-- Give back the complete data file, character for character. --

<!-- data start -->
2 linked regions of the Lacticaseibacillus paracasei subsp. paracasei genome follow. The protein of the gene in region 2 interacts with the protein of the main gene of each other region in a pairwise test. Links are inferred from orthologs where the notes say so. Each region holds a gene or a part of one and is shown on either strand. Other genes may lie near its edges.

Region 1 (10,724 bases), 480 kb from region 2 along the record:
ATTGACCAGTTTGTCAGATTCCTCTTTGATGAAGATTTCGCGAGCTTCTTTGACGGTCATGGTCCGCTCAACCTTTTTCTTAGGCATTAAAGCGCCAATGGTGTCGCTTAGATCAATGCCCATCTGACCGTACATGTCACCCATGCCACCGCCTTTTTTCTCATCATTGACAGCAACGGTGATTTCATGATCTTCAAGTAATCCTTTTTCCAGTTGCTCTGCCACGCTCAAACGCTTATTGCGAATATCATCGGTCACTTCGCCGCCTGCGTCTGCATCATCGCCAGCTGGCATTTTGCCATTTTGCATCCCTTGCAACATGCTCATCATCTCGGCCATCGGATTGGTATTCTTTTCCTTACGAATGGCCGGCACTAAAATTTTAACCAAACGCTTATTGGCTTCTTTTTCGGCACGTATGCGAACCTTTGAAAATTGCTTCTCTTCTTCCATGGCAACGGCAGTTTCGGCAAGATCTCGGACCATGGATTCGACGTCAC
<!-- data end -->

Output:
2 linked regions of the Lacticaseibacillus paracasei subsp. paracasei genome follow. The protein of the gene in region 2 interacts with the protein of the main gene of each other region in a pairwise test. Links are inferred from orthologs where the notes say so. Each region holds a gene or a part of one and is shown on either strand. Other genes may lie near its edges.

Region 1 (10,724 bases), 480 kb from region 2 along the record:
ATTGACCAGTTTGTCAGATTCCTCTTTGATGAAGATTTCGCGAGCTTCTTTGACGGTCATGGTCCGCTCAACCTTTTTCTTAGGCATTAAAGCGCCAATGGTGTCGCTTAGATCAATGCCCATCTGACCGTACATGTCACCCATGCCACCGCCTTTTTTCTCATCATTGACAGCAACGGTGATTTCATGATCTTCAAGTAATCCTTTTTCCAGTTGCTCTGCCACGCTCAAACGCTTATTGCGAATATCATCGGTCACTTCGCCGCCTGCGTCTGCATCATCGCCAGCTGGCATTTTGCCATTTTGCATCCCTTGCAACATGCTCATCATCTCGGCCATCGGATTGGTATTCTTTTCCTTACGAATGGCCGGCACTAAAATTTTAACCAAACGCTTATTGGCTTCTTTTTCGGCACGTATGCGAACCTTTGAAAATTGCTTCTCTTCTTCCATGGCAACGGCAGTTTCGGCAAGATCTCGGACCATGGATTCGACGTCAC